Spicy Pork Rice Noodle Soup with Kale

We’re digging the “healthy” recipes from the January 2014 issue of Bon Appetit.  It seems like just about every one of these has been a winner.  It’s been a while since we’ve wanted to attempt so many new recipes from a cooking magazine, but these recipes—grouped in the issue as “the new healthy”—have been absolutely terrific.

Different bean dishes (both cannellini and red bean) have been staples for our new Asian-style breakfasts, along with organic short grain brown rice.  Two fish entrées have already been added to our repertoire.  And now a Vietnamese-inspired rice noodle soup with spicy pork and mustard greens is our latest infatuation.

This soup was on the cover of the Bon Appetit issue, and we kept on meaning to try it out.  But we also kept on missing one or another key ingredient.  When we had ground pork, we had no greens.  Then we bought rice noodles only to discover that we didn’t have any Szechuan peppercorns at home after all.

I decided to take the plunge anyway.  After all, I had a bunch of kale that was starting to go yellow in parts and which I wanted to use up as soon as possible.  I had purchased a pound of ground pork which I had split up into a package of ½ lb (for this soup), and two ¼ lb packages (one for mabo tofu and another for spicy stir-fried green beans with minced/ground pork).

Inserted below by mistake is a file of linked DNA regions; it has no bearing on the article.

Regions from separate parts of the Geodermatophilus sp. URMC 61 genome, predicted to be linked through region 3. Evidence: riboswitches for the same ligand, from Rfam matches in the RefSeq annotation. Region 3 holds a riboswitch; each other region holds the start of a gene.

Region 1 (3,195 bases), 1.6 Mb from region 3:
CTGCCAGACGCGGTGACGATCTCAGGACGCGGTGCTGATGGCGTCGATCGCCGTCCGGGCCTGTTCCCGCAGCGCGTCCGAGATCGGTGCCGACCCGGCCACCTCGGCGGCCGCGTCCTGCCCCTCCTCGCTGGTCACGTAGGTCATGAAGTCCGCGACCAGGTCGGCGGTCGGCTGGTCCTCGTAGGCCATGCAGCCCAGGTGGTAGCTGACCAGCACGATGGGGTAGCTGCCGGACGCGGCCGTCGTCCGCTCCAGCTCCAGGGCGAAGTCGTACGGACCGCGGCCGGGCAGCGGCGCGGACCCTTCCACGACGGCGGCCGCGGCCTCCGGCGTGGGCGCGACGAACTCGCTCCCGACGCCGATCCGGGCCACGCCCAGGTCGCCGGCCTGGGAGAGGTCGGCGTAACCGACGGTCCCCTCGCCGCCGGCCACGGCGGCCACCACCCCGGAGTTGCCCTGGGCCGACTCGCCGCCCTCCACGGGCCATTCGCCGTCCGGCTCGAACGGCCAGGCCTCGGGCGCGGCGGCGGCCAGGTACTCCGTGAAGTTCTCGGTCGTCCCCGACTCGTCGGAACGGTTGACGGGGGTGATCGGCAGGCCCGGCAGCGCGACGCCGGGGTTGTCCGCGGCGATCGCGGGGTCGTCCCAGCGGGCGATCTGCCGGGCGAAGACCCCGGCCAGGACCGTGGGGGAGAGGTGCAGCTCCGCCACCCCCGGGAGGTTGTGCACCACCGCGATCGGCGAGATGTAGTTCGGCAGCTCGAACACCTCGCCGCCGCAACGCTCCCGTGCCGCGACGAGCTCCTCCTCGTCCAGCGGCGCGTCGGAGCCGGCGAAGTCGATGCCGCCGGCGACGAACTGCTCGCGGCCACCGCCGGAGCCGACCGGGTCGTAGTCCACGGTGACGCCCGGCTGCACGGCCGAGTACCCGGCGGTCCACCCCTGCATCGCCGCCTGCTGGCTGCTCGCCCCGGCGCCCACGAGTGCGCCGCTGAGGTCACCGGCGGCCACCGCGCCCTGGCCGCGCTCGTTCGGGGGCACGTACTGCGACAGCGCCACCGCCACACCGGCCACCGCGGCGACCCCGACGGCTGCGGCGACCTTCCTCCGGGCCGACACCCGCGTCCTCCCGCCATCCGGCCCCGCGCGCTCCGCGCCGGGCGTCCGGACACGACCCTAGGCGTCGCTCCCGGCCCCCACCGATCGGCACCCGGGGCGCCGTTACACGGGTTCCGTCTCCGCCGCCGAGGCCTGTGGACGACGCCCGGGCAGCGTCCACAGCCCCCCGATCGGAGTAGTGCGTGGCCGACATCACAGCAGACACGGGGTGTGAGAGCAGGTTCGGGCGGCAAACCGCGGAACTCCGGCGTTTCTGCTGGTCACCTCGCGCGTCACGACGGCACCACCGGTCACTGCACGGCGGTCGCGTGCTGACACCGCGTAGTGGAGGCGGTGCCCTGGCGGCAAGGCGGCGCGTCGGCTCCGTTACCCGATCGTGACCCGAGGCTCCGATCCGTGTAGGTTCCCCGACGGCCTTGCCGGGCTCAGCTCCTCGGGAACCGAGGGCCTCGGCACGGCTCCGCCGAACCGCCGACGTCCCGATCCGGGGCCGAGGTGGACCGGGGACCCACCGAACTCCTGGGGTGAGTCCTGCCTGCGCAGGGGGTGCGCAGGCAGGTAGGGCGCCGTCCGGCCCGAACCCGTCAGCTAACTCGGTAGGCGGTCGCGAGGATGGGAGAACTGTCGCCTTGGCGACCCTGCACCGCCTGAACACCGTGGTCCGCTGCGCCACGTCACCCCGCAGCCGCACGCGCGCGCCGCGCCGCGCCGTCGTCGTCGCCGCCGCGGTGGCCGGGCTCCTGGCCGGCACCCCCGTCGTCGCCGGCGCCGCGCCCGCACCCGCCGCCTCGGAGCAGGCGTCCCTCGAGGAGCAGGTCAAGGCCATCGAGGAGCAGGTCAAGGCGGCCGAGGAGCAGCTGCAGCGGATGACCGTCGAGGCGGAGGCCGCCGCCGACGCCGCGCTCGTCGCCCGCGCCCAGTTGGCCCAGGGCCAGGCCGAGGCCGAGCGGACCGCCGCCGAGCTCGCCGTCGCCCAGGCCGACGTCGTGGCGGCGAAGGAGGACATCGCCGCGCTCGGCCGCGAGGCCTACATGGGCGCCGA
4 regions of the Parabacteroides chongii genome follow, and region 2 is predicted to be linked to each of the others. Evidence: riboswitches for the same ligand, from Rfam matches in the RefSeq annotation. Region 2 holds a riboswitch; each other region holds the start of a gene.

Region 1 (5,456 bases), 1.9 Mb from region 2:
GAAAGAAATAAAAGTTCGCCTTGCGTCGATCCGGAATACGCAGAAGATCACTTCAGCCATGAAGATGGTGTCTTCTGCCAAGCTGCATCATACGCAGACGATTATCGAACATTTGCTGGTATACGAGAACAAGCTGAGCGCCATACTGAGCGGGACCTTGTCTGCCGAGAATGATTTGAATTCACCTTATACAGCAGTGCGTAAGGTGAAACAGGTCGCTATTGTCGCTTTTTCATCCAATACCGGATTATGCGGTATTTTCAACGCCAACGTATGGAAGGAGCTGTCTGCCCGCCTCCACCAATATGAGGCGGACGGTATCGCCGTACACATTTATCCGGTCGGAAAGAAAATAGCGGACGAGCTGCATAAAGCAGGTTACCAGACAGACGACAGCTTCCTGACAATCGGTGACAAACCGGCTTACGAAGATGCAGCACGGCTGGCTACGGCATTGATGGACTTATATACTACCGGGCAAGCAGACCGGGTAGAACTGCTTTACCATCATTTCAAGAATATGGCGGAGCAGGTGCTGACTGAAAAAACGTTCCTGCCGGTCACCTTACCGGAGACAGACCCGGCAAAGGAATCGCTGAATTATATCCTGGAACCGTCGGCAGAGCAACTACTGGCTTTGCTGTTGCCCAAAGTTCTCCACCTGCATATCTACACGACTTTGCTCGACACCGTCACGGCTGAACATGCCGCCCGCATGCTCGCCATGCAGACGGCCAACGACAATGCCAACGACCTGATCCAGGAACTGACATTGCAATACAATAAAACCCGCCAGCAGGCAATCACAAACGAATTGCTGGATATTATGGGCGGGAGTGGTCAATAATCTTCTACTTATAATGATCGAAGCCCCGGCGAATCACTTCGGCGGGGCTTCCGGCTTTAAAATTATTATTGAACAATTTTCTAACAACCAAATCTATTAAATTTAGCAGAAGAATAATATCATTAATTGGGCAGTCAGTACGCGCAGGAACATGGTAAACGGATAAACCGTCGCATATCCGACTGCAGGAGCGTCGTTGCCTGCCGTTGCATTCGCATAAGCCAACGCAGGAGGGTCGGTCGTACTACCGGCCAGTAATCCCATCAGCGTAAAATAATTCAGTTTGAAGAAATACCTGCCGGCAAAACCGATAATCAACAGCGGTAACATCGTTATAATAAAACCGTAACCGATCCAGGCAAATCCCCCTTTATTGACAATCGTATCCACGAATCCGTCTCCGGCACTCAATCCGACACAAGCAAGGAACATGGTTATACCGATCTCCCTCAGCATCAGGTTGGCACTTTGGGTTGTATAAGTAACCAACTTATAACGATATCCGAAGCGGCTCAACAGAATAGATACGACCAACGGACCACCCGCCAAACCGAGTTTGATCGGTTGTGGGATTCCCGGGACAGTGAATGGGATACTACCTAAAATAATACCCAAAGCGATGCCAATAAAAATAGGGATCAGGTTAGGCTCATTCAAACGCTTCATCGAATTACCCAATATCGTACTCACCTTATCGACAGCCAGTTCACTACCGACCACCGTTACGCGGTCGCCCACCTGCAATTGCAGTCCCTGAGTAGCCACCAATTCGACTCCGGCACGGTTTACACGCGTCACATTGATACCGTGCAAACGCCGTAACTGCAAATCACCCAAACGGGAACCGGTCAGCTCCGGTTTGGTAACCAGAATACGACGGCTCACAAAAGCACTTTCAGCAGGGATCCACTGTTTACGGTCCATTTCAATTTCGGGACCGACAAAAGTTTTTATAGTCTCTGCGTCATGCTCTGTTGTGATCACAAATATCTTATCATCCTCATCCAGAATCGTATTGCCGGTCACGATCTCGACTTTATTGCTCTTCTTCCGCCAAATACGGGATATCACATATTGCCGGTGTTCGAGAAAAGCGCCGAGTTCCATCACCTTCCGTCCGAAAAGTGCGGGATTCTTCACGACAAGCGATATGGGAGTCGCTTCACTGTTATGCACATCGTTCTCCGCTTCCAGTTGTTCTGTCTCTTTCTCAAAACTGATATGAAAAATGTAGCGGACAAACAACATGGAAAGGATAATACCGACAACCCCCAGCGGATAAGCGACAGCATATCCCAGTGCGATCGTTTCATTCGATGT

So I defrosted the pork, tore up the kale leaves, and decided to forego Szechuan peppercorns the recipe called for.  Besides, I rationalized, not only is it important to improvise, but we aren’t really even big fans of Szechuan peppercorns.  (We used it before in a coffee-and-spices crusted ribeye with caramelized onion jam.  Another post!)  Anyway, here’s a link to the original soup recipe.

Essentially, I mixed ground pork with cumin, garlic, ginger, crushed red pepper, and Korean red pepper flakes.  I substituted ½ teaspoon of the Korean red pepper flakes in the place of 1 teaspoon crushed Szechuan peppercorns originally called for, and I wonder whether that produced a possibly spicier soup than intended.  Never mind.  We loved it.

You brown the pork, add chicken broth, and let simmer for a bit before adding torn greens (kale in our case, mustard greens in the recipe), sliced scallions, soy sauce and fish sauce.  Simmer some more.  Then you cook rice noodles.  We used the small size, and I suspect medium would be great.  The recipe calls for “wide rice noodles,” but honestly the picture doesn’t seem to reflect that…

I like to withhold some scallions to throw on top of the cooked noodles before ladling the soup mixture.  Or throw in the scallions afterwards.  In any case, I’ve always enjoyed some thinly-sliced scallions on top of Asian-flavored soups.  It’s sort of like cilantro in Latin cooking, basil in Italian cooking, and parsley in most anything.  The little bit of fresh herby-ness adds a certain je ne sais quoi.


Popular Posts